Tukuran Hanging Bridge
Before we left Tukuran, we dropped by the hanging bridge, a functional one. This bridge connects the road to the land across the river. Three little boys tried to talk to us when were at the middle trying to get good shots. We couldn’t understand them. They also appear to be a bit shy. “Is there some sort of fee?” we asked our girlfriend. She had no idea. We somehow figured out that they were asking for loose change and we gave them some.
While there, we witnessed a ritual of the Iraya tribe, a subgroup of the Mangyans. Their justice system, as a local woman told us, involves asking the suspects to retrieve a rock or a piece of metal submerged in boiling water while saying curses. Whoever fails to hold and show it to the tribe members is the culprit and will be vulnerable to the curses uttered by the innocent members who were tried similarly. How can that possibly happen? The innocent ones are protected by the spirits they believe. The curses, the same woman said, tend to be a bit harsh and are usually directed not just to a person but to his/her family as well. We knew that such a system exists in the Philippines; we were quite into history and anthropology as a student. We just forgot that it was the Iraya tribe and that they reside in this part of the archipelago. One more word about it, hardcore!
Our next stop was Tamaraw Falls. If you don’t know what a Tamaraw is, google it. We didn’t have to be in much physical stress to get there. It’s beside the road which may not be a very good thing as far as preservation is concerned. There is also a plan of using it to produce power. Something tells us it is not a very good thing. Piece of advice, enjoy the view while it lasts.
We had our lunch there. The place is not as decent as the other stops but since we were hungry we didn’t have time to complain. Also, the people were very accommodating. Filipinos! What else would you expect?
There is this part of the road where the view is nice. Too bad our camera cannot perfectly capture it. We stopped awhile nevertheless and attempted to take good shots.
The last stop of our inland tour was Aplayang Munti. The word aplaya stands for “seaside” while munti stands for “little”. We’re not sure how the place got its name though. Perhaps the little pebbles on the shore? Maybe. There is no sand only pebbles. And for us who don’t get to walk barefoot very often, the pain was too real.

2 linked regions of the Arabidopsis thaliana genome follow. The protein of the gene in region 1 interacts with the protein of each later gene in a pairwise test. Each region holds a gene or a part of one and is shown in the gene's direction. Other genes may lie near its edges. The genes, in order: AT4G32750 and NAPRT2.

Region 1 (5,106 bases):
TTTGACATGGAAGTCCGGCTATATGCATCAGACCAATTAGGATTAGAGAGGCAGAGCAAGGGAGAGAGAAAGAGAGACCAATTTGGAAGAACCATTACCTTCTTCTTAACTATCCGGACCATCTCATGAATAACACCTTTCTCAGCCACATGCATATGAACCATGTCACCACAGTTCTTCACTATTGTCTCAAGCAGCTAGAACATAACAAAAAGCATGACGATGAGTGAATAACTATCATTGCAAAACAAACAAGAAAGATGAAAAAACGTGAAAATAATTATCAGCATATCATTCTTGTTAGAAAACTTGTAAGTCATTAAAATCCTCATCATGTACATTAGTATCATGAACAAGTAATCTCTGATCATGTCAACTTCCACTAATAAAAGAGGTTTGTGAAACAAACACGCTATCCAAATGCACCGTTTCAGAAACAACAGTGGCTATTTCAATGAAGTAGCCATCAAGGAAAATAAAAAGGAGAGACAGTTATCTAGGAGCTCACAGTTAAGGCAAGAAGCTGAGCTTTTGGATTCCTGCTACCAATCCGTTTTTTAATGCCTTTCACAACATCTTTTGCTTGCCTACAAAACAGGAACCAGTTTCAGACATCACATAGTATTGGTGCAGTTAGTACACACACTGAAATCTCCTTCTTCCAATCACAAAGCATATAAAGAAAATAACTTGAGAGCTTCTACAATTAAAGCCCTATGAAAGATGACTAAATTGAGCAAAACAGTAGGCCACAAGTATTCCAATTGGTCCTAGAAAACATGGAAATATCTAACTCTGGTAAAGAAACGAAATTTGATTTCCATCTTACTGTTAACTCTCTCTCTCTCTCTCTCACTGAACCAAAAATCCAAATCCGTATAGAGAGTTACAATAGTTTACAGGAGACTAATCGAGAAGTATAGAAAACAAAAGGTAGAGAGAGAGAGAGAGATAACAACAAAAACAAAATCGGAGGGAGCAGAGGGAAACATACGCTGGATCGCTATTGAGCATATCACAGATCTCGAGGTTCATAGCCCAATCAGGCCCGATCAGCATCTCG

We stayed just long enough to take pictures. We were on the verge of another cold episode and couldn’t stay in the water for long. It’s a nice place though. It’s like somebody opened their backyard to tourists. Nothing fancy at all. Just a handful of cottages, a store, a makeshift comfort room, and folks who have kayaks for rent. If the place is for sale and we have the money, we’d buy it. We could have an exclusive resort there as the shoreline is short and bound by large rocks on both sides. Or maybe we can build a vacation house.
Day 2 was extra tiring we almost asked ourself if we were indeed there to relax. Surprisingly, we had energy left that lasted till midnight. We even got to walk by the beach and gather glowing plankton (thanks to our superhuman eyes) and enjoy the volleyball game on TV.
We didn’t have that much time to roam on our last day but we realized we haven’t made the most of our stay in the resort yet so we woke up early and walked at the beach. We didn’t know it was that stunning and we took a number of good shots despite our unprofessional hands. With a view that good, it takes little effort. We occasionally had to avoid getting some tourists on our lens’ view though; they are quick to assume that you’re taking a photo of them when they actually tend to hurt your eyes a bit. Yes, we tend to be mean at times. But they tend to assume a little too much so.
Large rocks separate Tamaraw Beach from White Beach and the view is especially good atop those rocks. Only we’re not fond of getting our picture taken; we’re born awkward. So we simply took pictures of the waves and our lovely companion who made the trip possible.
We are now officially a quarter of a century old. Enjoy the view. Till our next trip. -aB